On Disavowing Ritualism

For some time, at least the last 2 years or so, I have been a fairly avowed Ritualist.  For those who don’t know, a ritualist is, according to the dictionary, “a student of or authority on ritual practices or religious rites; a person who practices or advocates observance of ritual, as in religious services.”  For me, the ritual was what brought about Faith and especially a Catholic holistic Faith.  Ritualism was the child of the Oxford Movement.  Ritualism held at it’s heart that ‘beauty will save the world’ and brought forth some fo the greatest catholic missionary movements within the Anglican Church.  However, it had a theological foundation that was found in the Fathers of the Oxford Movement.  The Oxford Fathers developed the Tracts not to win chasubles and monstrances, but to set a foundation of ecclesiology and theology that presented a Church and Faith that was saved from the excesses of the Continental Reformation and the Medieval Roman innovations.  What the Oxford Fathers like John Keble, Edward Pusey, and John Henry Newman fought for was the heart and soul of the Church and the Established Church’s place within the One Holy Catholic and Apostolic Church.

What I am coming to the realization now is that we are back to square one here in North America. With the most recent communique from the ACNA’s Taskforce on Holy Orders and the Rites for Baptism and Confirmation that were just released, it has become more apparent that we have lost our bearings as a Anglican Church.  We desperately need a (new) Oxford Movement, and not yet a Ritualist movement.  We have to tell our stories, repeat our history, and provide a voice for the Faith Once Delivered.  What this (new) Oxford Movement will (hopefully) accomplish is laying a more solid foundation for our work in the ‘highways and by-ways’ to be done.  As catholics in the Anglican way, we have to take back ‘social justice’ from the broad church liberals and take back the words ‘evangelical’ and ‘missional’ from the fundamentalist conservatives.  We are, as a great teacher once said, ‘Biblical Catholics’ and let’s run with that label.

So I disavow my ritualist label and lay it down for the sake of the Church.  I still love ritual and liturgics, but I truly believe we have to educate and invite those around us and in our parishes into a revival of catholic thought and theology.  We have to start from the ground floor of catechesis and do the hard work of ‘a long obedience in the same direction.’ I hope to lay some more thoughts soon as I think through the implications of going back to our centre as a Church and especially for those of us who self-identify as Catholics within the Anglican Way.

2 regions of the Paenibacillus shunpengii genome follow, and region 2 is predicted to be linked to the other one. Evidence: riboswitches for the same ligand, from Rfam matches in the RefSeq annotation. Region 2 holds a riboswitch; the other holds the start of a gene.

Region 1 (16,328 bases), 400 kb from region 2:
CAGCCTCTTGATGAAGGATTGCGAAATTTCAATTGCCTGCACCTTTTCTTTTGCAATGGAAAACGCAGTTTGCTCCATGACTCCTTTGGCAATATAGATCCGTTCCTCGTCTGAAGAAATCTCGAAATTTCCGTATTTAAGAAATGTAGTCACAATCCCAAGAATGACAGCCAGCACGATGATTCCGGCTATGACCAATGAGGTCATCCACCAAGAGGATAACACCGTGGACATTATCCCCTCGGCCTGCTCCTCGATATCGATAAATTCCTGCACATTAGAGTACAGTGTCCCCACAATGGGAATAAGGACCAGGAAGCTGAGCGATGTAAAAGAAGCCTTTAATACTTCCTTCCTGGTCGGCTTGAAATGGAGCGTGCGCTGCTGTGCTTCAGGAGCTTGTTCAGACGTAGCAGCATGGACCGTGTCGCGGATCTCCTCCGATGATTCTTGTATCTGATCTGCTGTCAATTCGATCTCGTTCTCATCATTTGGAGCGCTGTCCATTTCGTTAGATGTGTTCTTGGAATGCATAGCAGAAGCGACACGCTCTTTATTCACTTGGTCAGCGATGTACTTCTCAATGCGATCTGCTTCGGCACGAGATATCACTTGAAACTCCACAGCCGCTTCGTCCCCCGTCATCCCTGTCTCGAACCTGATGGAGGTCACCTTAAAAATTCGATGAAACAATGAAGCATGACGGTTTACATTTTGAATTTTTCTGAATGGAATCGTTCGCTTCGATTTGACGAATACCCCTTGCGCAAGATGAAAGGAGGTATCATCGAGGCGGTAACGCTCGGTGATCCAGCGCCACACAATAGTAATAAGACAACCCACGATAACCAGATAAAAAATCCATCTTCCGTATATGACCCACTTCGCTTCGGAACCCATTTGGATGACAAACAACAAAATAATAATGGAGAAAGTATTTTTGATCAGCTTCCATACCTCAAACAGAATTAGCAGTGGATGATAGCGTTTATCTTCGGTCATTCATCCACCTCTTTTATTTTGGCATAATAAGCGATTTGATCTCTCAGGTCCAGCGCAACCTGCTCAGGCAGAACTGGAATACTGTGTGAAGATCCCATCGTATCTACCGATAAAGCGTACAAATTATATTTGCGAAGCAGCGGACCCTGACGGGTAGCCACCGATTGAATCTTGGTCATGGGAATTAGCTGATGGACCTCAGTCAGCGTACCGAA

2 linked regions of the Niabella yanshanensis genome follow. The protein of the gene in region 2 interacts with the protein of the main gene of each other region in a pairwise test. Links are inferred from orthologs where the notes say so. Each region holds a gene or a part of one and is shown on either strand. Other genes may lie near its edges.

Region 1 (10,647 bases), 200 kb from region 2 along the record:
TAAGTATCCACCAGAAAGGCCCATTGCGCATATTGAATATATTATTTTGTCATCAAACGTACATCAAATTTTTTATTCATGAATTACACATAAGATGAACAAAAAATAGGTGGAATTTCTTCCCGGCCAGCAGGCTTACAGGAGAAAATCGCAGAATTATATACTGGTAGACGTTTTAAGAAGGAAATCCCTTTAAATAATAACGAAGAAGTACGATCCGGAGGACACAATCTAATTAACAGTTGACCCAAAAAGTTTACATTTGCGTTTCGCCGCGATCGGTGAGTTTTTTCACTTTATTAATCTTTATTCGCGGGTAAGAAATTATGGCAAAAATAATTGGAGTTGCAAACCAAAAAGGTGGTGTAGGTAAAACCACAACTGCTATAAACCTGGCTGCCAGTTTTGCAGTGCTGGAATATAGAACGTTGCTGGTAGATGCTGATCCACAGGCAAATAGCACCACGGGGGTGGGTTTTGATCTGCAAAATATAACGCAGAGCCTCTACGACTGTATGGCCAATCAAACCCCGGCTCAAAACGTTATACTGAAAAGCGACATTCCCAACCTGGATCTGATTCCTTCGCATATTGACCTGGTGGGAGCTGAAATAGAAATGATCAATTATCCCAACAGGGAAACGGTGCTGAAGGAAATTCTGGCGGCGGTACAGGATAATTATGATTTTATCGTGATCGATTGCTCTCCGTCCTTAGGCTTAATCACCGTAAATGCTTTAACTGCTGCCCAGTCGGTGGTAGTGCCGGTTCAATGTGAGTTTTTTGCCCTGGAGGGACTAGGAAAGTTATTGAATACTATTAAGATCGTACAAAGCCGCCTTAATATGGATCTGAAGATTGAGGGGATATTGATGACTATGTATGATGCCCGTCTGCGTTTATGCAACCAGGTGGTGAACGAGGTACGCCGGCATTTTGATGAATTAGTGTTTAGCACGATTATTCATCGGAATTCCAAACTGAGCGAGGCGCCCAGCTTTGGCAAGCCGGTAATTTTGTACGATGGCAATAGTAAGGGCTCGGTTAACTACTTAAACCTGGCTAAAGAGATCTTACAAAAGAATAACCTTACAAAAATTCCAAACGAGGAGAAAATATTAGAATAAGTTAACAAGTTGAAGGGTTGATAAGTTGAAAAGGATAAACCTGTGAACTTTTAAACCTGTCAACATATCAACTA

4 thoughts on “On Disavowing Ritualism

  1. Joshua,

    Would you care to comment a bit more — either online or privately — about your statement:

    “With the most recent communique from the ACNA’s Taskforce on Holy Orders and the Rites for Baptism and Confirmation that were just released, it has become more apparent that we have lost our bearings as a Anglican Church.”

    I would like to know your specific concerns with the proposed baptismal/confirmation liturgy. This is not a challenge (!), just a genuine expression of interest.

    Blessings, Deacon Joshua.

    1. Fr John- I am planning on working through this– mainly the language of regeneration being lost in the Baptismal rite and the downplay of sacramental character in the conformation rite. As for the Comminique, I would say that it shows that there is no clear understanding of Holy Orders within the ACNA, and again, this causes confusion.

  2. Thanks. I would like to read your fully developed thoughts on this. Just one additional question for now: would you say that the new rite is lacking in essential substance or more in precise language? For example, while the language of regeneration is lost, the substance — born again — seems to be retained. Wherein lies the essential problem?

    1. I think precise language, at least from my opinion. However, I think there is a lack of educated clergy who will use this lack of precise language to push a less Anglican agenda. But that’s my own opinion:)

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